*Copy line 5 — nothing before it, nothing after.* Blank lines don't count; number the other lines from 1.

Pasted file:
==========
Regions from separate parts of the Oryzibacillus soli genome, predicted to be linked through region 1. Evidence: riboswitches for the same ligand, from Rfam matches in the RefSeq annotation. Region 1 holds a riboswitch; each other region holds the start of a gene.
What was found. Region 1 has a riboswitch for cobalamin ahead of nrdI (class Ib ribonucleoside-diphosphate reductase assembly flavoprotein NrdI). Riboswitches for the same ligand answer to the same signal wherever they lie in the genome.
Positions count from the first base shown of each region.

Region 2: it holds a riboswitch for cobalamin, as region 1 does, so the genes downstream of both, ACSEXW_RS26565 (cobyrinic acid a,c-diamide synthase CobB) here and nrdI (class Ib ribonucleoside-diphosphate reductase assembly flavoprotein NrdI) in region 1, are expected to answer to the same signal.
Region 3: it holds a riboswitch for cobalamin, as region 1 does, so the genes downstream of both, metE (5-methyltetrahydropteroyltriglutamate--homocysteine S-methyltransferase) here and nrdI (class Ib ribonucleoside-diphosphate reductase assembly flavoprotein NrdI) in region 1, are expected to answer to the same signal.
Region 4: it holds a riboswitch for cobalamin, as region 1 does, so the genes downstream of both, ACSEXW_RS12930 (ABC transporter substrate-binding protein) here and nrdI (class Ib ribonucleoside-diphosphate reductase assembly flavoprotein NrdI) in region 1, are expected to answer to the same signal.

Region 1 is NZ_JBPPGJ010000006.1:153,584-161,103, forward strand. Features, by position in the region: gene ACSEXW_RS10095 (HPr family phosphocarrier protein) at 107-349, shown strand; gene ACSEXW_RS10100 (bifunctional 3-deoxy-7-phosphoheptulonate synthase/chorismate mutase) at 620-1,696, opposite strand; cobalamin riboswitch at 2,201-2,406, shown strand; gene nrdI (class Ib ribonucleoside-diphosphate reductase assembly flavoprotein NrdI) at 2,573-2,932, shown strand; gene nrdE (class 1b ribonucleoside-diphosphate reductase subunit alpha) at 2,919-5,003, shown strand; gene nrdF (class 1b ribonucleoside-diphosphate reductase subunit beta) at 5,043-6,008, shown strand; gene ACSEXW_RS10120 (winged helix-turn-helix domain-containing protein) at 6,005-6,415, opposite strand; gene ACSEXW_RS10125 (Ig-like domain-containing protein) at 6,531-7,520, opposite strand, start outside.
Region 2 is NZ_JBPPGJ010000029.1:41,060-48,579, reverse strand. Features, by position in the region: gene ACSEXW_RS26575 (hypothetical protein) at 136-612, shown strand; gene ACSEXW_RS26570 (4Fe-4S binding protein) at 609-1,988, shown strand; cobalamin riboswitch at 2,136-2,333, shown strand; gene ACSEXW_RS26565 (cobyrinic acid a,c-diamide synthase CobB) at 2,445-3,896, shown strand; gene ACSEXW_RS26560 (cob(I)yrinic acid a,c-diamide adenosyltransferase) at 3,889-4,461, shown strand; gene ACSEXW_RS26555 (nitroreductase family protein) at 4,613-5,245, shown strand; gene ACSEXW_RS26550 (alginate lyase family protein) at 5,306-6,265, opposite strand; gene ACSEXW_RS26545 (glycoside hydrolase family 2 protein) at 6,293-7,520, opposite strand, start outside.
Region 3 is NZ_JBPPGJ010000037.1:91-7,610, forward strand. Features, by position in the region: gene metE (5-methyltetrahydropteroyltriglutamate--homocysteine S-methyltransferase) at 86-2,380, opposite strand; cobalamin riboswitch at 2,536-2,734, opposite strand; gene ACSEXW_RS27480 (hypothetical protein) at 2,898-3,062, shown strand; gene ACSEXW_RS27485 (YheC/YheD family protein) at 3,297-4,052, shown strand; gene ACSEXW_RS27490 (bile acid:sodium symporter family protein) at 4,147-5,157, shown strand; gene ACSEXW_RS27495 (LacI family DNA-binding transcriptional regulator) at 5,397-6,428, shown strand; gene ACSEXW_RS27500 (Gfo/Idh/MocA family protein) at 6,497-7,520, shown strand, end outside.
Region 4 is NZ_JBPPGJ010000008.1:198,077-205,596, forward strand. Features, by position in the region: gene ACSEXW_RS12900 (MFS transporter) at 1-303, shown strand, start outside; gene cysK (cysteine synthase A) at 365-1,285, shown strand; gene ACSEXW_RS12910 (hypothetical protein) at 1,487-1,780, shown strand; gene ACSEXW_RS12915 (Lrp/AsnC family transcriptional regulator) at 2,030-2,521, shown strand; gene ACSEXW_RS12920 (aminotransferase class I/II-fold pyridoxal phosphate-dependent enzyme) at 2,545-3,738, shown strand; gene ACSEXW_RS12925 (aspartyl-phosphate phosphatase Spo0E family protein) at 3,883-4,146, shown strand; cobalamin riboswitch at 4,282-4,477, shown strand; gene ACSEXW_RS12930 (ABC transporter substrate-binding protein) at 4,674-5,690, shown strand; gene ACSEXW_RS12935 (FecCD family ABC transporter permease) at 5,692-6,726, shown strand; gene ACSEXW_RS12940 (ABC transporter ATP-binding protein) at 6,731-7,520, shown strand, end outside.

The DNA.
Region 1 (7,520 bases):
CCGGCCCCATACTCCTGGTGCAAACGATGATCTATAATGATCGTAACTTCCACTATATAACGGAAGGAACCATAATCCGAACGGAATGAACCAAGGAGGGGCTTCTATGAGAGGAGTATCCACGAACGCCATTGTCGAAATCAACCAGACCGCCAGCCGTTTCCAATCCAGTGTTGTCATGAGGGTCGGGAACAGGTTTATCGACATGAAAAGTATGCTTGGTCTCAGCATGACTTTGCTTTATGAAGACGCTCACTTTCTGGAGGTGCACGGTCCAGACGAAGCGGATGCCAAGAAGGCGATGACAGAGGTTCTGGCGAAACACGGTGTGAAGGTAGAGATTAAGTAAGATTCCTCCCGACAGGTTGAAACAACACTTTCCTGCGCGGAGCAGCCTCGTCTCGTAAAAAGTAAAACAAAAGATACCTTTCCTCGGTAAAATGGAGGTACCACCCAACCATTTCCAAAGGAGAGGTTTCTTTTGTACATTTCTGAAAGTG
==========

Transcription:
Region 3: it holds a riboswitch for cobalamin, as region 1 does, so the genes downstream of both, metE (5-methyltetrahydropteroyltriglutamate--homocysteine S-methyltransferase) here and nrdI (class Ib ribonucleoside-diphosphate reductase assembly flavoprotein NrdI) in region 1, are expected to answer to the same signal.